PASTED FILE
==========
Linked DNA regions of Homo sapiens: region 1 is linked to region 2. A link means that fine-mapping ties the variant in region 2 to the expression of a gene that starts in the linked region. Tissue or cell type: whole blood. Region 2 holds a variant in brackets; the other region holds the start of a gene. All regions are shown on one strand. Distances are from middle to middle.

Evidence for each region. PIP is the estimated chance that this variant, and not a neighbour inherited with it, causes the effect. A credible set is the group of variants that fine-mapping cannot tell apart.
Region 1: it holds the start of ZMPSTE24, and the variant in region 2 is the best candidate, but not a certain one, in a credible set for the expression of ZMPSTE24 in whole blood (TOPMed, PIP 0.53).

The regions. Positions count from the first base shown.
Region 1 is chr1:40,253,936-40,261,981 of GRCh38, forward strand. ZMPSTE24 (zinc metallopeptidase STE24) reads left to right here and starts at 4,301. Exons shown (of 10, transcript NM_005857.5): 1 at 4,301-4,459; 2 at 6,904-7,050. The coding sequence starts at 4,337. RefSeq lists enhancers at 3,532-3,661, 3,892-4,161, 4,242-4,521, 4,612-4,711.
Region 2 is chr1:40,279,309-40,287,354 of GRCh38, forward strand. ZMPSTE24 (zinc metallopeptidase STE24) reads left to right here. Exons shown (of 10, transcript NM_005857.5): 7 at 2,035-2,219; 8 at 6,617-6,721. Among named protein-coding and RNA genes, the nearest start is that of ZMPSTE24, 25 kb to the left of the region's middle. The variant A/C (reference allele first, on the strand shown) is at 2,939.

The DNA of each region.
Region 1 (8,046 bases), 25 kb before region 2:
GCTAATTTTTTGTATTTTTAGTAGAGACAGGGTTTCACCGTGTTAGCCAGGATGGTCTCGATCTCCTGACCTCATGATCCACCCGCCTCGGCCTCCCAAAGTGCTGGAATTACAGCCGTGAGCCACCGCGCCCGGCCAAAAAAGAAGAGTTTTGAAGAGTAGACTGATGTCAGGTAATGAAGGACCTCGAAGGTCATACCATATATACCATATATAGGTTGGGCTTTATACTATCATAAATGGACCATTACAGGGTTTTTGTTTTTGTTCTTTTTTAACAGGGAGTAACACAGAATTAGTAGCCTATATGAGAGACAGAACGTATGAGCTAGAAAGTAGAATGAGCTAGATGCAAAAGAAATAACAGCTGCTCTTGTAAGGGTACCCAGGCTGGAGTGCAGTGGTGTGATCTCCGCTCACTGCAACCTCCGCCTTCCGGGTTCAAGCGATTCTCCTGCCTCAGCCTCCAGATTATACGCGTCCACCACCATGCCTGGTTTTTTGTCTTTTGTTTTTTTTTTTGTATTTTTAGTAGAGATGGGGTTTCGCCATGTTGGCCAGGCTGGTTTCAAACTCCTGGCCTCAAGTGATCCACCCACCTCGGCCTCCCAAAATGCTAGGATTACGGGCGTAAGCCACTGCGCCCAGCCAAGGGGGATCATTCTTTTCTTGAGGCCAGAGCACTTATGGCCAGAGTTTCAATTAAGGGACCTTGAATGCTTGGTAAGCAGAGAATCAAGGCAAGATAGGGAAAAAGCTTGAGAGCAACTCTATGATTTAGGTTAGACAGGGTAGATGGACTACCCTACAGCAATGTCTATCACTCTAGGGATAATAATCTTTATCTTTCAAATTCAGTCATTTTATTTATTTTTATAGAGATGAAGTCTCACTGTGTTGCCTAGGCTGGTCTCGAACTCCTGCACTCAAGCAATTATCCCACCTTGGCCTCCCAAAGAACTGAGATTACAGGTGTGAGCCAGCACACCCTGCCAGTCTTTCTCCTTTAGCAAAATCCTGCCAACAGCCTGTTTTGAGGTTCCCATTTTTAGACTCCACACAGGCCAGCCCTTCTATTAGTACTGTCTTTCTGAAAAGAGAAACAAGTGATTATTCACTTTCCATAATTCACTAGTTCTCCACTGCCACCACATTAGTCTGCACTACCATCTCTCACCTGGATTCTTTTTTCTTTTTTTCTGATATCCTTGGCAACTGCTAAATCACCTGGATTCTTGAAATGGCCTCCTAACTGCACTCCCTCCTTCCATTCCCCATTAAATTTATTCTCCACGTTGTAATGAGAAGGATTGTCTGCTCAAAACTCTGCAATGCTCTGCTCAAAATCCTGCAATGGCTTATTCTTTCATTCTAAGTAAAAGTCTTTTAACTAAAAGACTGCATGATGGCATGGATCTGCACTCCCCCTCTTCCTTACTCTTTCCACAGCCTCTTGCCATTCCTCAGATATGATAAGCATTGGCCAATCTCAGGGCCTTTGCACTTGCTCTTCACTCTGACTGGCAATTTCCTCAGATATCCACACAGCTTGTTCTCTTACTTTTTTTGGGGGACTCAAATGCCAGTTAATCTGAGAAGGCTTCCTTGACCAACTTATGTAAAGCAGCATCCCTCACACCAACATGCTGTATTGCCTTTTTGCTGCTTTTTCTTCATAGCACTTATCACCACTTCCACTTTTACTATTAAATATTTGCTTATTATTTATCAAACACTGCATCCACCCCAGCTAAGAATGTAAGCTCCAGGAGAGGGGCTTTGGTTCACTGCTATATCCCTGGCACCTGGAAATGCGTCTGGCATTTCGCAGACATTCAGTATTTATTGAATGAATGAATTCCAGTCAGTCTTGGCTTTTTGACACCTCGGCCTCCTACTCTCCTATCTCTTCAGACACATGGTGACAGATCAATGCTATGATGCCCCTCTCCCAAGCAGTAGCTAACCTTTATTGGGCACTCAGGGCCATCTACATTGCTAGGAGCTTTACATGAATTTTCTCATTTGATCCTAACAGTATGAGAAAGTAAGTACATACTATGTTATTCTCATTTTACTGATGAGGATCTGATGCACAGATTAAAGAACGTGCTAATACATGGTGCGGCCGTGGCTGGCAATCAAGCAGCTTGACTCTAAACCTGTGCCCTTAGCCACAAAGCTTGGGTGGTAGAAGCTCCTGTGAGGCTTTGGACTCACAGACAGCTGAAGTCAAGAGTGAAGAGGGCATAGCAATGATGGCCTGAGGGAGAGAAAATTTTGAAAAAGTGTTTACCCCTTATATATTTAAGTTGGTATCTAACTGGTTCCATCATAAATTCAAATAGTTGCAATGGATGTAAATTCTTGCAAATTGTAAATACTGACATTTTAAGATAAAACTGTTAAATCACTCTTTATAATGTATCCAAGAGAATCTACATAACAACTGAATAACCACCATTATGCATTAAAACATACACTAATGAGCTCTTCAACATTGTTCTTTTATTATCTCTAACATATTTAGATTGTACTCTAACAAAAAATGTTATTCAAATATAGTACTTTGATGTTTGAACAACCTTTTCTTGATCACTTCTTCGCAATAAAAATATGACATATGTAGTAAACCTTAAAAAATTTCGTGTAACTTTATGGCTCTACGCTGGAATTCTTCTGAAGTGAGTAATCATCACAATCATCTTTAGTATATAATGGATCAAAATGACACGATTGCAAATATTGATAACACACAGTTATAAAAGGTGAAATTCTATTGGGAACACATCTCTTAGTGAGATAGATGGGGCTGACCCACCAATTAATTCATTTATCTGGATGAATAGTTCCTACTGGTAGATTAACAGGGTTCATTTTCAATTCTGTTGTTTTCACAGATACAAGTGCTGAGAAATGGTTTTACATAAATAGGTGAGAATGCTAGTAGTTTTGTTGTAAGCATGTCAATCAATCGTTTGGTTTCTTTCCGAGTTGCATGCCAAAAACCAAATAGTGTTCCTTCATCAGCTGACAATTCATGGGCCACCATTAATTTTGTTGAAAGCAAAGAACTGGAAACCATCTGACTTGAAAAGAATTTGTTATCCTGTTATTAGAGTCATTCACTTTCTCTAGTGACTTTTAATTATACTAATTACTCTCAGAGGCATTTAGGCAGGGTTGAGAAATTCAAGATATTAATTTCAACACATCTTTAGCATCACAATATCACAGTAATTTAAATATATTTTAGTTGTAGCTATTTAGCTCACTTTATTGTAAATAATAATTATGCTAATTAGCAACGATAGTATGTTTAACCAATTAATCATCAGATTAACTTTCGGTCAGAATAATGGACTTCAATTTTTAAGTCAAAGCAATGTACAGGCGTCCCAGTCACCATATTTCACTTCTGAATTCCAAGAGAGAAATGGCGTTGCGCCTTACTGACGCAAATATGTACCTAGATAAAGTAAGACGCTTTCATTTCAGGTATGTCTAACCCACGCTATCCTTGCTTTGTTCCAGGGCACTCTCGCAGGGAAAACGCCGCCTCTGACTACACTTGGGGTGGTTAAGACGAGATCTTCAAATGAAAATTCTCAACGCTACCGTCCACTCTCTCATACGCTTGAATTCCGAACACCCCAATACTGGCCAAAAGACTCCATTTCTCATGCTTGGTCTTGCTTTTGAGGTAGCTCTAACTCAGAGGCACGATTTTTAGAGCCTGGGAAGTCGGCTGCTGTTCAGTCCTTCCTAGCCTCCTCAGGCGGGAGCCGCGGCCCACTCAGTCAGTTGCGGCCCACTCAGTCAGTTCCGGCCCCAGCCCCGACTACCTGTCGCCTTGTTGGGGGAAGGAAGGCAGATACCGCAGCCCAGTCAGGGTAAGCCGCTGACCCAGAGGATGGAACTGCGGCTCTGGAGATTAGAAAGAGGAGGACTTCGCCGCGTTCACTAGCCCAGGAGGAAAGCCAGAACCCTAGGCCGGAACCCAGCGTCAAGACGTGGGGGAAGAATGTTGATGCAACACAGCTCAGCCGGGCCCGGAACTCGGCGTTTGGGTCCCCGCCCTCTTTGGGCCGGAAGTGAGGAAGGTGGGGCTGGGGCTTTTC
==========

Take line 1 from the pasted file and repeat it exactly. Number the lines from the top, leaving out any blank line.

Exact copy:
Linked DNA regions of Homo sapiens: region 1 is linked to region 2. A link means that fine-mapping ties the variant in region 2 to the expression of a gene that starts in the linked region. Tissue or cell type: whole blood. Region 2 holds a variant in brackets; the other region holds the start of a gene. All regions are shown on one strand. Distances are from middle to middle.